When we are working with dates in Excel, we might wish to know in which week of the year, this date falls. For example, what if I want to know in which week of the year my birthday comes?. This is going to be a very long calculation if I started counting the weeks from the beginning of the year. Thankfully, we don’t have to do it by ourselves when Excel has introduced the WEEKNUM Function.

In this tutorial we would learn how to calculate the week number of the date using the WEEKNUM formula in excel.

Here we go 😎

**When to Use WEEKNUM Function of Excel**

The word WEEKNUM represents “Week Number”. The function finds the number of the week on which a particular date falls. There are 365 days in a year (366 if leap year). When we divide 364 by 7 we get 52 complete years. The left 2 days might fall in the beginning or at the end of 52 complete weeks making the function to return the week number from 1 to 54.

The WEEKNUM formula forms part of the Date/Time Excel Function group.

**Syntax and Arguments**

**=WEEKNUM(serial_number,[return_type])**

The following points will explain to you, the function arguments of the WEEKNUM Formula.

**serial_number –**This represents the date. It could be either a date in its actual format, numerical format or a cell reference.

**return_type –**This is an optional argument. It specifies the day on which the week number increments by 1. By default, its value is 1 making the new week to start on Sundays. Similarly when it is 2, the new week starts on Monday.

There are two systems to account for the first week of the year.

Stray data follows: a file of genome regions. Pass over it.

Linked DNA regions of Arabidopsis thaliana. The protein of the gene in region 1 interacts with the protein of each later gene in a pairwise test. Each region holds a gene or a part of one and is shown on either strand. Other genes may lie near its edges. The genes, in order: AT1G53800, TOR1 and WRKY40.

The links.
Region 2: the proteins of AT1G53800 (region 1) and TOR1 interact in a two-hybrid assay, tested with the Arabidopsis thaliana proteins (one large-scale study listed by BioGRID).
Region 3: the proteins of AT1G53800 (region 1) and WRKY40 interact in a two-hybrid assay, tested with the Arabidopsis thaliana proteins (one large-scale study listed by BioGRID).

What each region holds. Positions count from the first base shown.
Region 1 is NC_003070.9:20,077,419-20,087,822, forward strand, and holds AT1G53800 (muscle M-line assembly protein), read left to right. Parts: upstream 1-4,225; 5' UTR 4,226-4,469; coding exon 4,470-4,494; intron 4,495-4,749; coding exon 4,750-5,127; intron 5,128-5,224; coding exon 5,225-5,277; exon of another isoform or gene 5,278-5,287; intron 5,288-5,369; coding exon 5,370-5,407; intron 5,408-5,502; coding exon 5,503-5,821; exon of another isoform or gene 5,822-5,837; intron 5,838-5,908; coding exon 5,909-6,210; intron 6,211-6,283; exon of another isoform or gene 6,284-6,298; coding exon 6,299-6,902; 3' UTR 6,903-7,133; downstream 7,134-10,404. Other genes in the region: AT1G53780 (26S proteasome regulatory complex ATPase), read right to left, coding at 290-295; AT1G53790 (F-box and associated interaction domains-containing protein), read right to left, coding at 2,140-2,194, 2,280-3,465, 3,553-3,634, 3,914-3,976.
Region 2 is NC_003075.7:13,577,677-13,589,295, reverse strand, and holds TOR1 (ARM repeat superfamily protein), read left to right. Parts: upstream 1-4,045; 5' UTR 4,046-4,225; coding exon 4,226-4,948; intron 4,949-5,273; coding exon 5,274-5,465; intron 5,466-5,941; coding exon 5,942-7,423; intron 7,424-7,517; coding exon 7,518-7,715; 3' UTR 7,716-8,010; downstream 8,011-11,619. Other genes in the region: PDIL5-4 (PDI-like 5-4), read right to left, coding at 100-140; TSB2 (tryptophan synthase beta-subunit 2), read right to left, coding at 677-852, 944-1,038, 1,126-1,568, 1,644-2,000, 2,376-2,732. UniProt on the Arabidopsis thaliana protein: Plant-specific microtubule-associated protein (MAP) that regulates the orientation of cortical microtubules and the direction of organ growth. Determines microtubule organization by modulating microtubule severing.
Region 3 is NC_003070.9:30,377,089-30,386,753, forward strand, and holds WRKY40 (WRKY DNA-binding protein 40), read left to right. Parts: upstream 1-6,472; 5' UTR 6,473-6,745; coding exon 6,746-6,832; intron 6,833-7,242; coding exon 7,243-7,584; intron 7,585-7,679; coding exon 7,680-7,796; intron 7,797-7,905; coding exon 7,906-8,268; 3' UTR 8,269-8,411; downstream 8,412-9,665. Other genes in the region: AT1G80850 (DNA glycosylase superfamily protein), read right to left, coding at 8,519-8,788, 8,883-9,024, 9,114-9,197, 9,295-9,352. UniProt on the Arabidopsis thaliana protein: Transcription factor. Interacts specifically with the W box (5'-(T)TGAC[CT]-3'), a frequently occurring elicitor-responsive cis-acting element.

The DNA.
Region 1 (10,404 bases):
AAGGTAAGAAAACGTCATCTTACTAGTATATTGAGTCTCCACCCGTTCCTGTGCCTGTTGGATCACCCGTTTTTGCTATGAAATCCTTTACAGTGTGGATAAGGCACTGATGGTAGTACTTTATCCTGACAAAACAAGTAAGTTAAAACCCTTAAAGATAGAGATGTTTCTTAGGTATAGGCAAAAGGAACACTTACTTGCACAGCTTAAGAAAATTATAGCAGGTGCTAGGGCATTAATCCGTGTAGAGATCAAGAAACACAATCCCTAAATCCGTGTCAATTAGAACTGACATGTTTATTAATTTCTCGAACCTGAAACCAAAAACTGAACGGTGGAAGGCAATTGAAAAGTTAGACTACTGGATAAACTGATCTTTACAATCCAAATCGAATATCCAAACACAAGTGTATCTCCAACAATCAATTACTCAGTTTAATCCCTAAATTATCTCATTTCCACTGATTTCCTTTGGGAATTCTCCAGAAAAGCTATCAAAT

**System 1 –**The week number 1 starts on first of January.

**System 2 –**The first week will be the week containing the first Thursday of the year.

The following can be the valid inputs you can pass to the *return_type *function argument.

Input value | New Week Starting on |

1 (default) | Sunday (System 1) |

2 | Monday (System 1) |

11 | Monday (System 1) |

12 | Tuesday (System 1) |

13 | Wednesday (System 1) |

14 | Thursday (System 1) |

15 | Friday (System 1) |

16 | Saturday (System 1) |

17 | Sunday (System 1) |

21 | Monday (System 2) |

**Points to Keep In Mind About WEEKNUM Function**

You should always keep the following points in mind before actually using the WEEKNUM Formula.

- Whenever the date is directly passed as
*serial_number*, it must be enclosed within double quotation marks like this =WEEKNUM**(“10-10-2021”)**.

- Valid excel dates have their numerical values. The dates start from 1-Jan-1900 as 1, 2-Jan-1900 as 2. The dates before 1 Jan 1900 when passed to WEEKNUM Function, makes it return a #VALUE! error message.

- We can also pass the numerical value of the date. For instance, the numerical value of date “10-10-2021” is 44479. The formula =WEEKNUM
**(44479)**returns the same value as =WEEKNUM**(“10-10-2021”)**would. Learn more about excel date and time format in**this link**.

- When we do not pass any input to
*return_type*function argument, the function automatically assumes it to be 1 and the new week starts on Sunday.

**Examples to learn WEEKNUM Function of Excel**

In this section of the blog, we will do some examples to learn the usage of the WEEKNUM formula.

**Ex.1 – Basic Usage of WEEKNUM Function – Example**

Let us say we have some dates from the starting of the year. Along with it, are the corresponding days of the month.

Use the following WEEKNUM Formula to get the results for the first date “01-01-2021”.

=WEEKNUM(A2)

As a result, the formula returns 1. Use the Excel **fill handle** tool to copy the formula to the rest of the cells in column C.

**Explanation – **Cell A2 contains the date 1 Jan 2021. The date falls in the first week of the month, so the WEEKNUM formula returns 1. Similarly, the formula returns 1 for 2 Jan 2021.

On 3 Jan 2021, which comes on Sunday. The default value of the *return_type* function argument is 1. A new week starts here and the week number is incremented by 1. The second week starts on 3 Jan 2021 and thus the WEEKNUM formula returns 2 for it.

The rest of the dates also falls in the second week of the year, so the formula returns a 2 for them as well.